WHY ESKOM’S MONOPOLY MUST END
As the energy supplier is riddled with mismanagement and corruption, competition might be just what it, and South Africa, needs.
with the spectre of yet another bailout for state-owned electricity supplier Eskom looming, the old argument of breaking up the parastatal’s monopoly to improve competitiveness and governance is bound to be raised once more. An end to Eskom’s monopoly would lead to the introduction of new entrants in the power generation industry and prevent taxpayers from having to pick up the tab for future bailouts, which arise mostly from mismanagement, corruption, and the absence of competition to the state power utility’s unchallenged market dominance.
In recent months, the parastatal has been plagued by allegations of corruption and capture by the controversial Gupta family, leading to the departure of CEO Brian Molefe and chairman Ben Ngubane under a cloud.
The man who temporarily stepped in as CEO after Molefe’s departure, Matshela Koko, has since been suspended for alleged corruption. He is facing a disciplinary hearing after Eskom awarded contracts to a company linked to his stepdaughter. Even the chief financial officer, Anoj Singh, who has also been suspended, stands accused of helping businesses linked to the Guptas to secure lucrative contracts worth hundreds of millions of rands.
Acting Eskom chairman Zethembe Khoza and acting CEO Johnny Dladla are promising to clean up the organisation and usher in the highest standards of good corporate governance. (Also see page 36.)
While Eskom says it will borrow from the capital markets against the guarantees government is providing, finance minister Malusi Gigaba hinted recently that the electricity supplier may require financial assistance to help it implement its capital expenditure programme, which involves building new coal-fired power stations and buying wind and solar energy from independent power producers (IPPs).
There is a view in some quarters of the energy sector that Eskom’s woes are self-inflicted and that the parastatal would long have been out of the market if it was not a monopoly protected by the government.
Tinkering with and restructuring the company’s board and management is not a long-lasting solution. What needs to be restructured is the market in which Eskom operates. Eskom’s monopoly needs to be dismantled and the electricity market opened up to serious competition. A new mechanism needs to be created to allow IPPs to sell directly to household and industrial customers. If direct competition were to be introduced, Eskom would be forced to shape up or get out of the market.
What we have learnt from the string of scandals that have been playing out in the media is that Eskom is a piggy bank for politically connected people who are looting the parastatal and then ask taxpayers to bail it out.
The best way of ending Eskom’s monopoly is to separate transmission and distribution assets from the powergeneration business. Once Eskom has relinquished the transmission and distribution infrastructure, it can be taken over by a new operator that provides a service to all IPPs and Eskom, whose market participation will be limited to power generation. The state power utility would then compete directly with IPPs on an equal footing in power generation.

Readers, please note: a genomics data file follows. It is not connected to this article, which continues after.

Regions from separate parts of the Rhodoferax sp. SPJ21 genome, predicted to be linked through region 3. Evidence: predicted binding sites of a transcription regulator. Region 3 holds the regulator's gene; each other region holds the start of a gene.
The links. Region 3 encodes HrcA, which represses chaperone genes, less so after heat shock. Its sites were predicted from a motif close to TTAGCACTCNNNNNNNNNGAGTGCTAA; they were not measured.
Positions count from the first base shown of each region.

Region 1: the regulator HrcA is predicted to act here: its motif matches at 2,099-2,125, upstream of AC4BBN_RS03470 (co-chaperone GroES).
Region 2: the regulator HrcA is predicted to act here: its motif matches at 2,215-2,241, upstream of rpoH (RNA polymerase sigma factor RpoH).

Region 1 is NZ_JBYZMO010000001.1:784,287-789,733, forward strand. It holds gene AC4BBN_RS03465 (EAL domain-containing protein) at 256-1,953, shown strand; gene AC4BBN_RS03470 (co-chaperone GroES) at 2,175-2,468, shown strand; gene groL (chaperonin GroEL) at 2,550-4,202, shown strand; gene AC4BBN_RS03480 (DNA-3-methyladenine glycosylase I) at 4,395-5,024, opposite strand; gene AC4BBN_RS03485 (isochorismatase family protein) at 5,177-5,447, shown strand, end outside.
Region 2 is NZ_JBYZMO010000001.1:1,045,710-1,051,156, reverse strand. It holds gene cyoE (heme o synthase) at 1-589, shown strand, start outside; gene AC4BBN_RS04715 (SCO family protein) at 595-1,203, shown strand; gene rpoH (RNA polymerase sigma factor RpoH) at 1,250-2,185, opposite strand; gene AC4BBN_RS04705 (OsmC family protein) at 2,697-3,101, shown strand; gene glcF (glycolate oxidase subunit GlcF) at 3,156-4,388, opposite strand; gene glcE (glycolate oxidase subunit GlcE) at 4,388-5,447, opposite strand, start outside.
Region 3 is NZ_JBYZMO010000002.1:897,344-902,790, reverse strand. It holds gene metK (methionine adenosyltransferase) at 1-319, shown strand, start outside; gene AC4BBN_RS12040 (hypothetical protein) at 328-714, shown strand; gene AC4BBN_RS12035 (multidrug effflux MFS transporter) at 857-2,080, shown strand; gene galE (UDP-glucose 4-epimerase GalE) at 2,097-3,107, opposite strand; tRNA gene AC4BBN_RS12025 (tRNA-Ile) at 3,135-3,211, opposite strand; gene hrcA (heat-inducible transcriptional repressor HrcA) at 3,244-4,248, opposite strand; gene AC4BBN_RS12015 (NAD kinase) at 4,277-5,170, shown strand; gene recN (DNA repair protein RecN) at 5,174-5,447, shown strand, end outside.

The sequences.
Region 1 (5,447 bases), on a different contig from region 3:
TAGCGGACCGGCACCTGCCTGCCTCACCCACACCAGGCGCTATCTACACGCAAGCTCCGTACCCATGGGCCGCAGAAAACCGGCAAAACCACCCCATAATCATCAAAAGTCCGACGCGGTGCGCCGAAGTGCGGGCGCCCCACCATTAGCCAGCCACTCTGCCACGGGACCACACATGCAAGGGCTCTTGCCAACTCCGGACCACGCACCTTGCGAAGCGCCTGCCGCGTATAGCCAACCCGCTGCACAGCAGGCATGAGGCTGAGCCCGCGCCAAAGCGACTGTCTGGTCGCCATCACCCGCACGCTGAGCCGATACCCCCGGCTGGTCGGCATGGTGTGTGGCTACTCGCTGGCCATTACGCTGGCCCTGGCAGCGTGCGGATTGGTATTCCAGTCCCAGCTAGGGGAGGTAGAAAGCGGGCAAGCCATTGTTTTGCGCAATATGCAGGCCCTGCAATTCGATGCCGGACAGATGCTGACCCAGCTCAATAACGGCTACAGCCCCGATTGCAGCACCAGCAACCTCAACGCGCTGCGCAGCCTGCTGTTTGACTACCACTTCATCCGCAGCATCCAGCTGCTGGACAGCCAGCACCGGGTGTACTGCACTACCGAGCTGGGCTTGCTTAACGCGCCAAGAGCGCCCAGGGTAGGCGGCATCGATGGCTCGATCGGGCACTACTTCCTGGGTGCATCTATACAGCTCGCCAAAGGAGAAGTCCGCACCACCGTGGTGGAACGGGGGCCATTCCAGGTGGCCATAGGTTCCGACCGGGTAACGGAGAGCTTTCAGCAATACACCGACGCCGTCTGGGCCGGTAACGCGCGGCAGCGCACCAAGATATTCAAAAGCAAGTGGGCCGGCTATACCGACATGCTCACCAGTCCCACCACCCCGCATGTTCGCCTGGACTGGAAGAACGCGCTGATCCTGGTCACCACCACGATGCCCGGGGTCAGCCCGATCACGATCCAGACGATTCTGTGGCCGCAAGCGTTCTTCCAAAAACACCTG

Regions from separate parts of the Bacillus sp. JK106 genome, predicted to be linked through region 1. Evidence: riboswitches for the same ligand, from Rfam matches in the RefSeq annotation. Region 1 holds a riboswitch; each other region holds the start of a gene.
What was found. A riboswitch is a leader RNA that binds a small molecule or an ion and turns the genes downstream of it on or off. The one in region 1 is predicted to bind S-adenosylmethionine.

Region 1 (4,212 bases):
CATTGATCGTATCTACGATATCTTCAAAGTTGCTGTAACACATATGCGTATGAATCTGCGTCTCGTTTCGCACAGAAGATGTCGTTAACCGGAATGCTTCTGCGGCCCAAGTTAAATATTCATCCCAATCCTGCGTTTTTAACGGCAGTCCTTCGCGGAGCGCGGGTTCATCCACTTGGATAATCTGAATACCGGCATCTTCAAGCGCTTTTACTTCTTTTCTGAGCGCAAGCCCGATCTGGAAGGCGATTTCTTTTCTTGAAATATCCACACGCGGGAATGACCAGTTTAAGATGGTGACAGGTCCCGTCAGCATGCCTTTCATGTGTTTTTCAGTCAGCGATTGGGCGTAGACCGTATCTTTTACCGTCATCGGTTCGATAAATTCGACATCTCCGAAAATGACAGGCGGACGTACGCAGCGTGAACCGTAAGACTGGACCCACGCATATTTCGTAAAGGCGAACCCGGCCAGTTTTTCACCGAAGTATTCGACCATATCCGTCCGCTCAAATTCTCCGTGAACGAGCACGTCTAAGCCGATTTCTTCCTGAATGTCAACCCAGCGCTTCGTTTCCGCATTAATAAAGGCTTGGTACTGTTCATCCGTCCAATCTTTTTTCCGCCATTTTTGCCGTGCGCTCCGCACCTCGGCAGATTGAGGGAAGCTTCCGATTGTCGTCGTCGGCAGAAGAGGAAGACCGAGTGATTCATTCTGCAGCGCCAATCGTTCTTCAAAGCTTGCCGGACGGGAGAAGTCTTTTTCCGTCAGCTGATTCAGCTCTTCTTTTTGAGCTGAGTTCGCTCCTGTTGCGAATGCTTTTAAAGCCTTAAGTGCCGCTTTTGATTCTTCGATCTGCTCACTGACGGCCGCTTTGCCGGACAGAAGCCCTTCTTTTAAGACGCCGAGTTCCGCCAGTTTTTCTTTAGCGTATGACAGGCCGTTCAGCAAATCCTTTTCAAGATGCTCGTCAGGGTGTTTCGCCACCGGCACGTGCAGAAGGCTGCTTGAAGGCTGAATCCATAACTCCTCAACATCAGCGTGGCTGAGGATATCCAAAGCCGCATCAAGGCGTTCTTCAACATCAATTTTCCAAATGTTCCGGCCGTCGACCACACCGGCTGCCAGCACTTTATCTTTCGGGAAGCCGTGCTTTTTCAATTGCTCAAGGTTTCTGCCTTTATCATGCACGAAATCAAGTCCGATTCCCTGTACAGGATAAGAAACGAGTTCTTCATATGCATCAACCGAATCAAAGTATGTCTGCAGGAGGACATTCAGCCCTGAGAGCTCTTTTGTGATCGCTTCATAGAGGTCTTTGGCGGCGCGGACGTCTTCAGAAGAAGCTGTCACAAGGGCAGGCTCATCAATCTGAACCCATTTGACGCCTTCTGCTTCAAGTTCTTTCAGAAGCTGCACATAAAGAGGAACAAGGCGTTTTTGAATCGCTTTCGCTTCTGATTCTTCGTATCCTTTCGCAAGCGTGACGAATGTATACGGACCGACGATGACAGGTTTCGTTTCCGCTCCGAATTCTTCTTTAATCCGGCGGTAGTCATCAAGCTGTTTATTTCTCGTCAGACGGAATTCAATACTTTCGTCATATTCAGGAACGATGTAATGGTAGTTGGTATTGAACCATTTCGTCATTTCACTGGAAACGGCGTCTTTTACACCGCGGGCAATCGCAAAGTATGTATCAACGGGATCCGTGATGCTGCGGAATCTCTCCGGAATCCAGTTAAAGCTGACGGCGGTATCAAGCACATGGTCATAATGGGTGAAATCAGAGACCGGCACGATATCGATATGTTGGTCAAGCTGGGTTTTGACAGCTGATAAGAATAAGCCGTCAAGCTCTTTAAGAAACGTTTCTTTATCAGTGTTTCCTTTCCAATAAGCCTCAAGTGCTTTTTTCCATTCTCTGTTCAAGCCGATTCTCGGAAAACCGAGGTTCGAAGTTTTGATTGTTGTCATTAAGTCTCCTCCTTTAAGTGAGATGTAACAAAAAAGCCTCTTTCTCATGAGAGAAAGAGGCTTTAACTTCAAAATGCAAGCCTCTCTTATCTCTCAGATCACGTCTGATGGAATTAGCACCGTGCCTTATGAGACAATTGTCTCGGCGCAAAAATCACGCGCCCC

Under the current market structure, IPPs are Eskom’s suppliers, not competitors. The electricity supplier has used its dominance to restrict IPPs, which are supplying it with solar and wind power to the national grid, which Eskom then sells to household, municipal, and industrial customers.
In February, President Jacob Zuma said Eskom would sign 26 outstanding power purchase agreements (PPAs) for renewable energy with the IPPs, paving the way for the construction of new wind and solar farms. Six months on, the PPAs are yet to be signed. All that has come out of Eskom is a string of corporate scandals and revelations of irregular and corrupt deals. Meanwhile IPPs that have invested more than R200bn into our country have been left in limbo.
Eskom can even raise money from its old coal power stations by selling them off in an open market to IPPs, which could retrofit them with cleaner power-generation technology. Funds raised from the sale of old power stations could be used to fund Eskom’s power-generation operations. Competition would boost power output and result in consumers being able to buy power at competitive prices.
The dependence on Eskom, which has been prone to corruption and rent-seeking by its officials, is precisely the risk that we as South Africans do not need. They can inflate the cost of electricity and the cost of building the infrastructure needed to provide electricity.
The entity that operates the transmission and distribution infrastructure can probably be owned by government and private investors to ensure that it operates efficiently and in the interest of all stakeholders, particularly consumers and producers. The entity has to be independent and ensure that it provides equal and fair access to its infrastructure to IPPs and the state power utility.
And if a restructured Eskom, operating only in power generation, can’t get its act together, then partially privatising it could be considered to inject private sector skills and capital to improve its performance and governance. ■
Former Eskom chairman Ben Ngubane (left) and former CEO Brian Molefe
President Jacob Zuma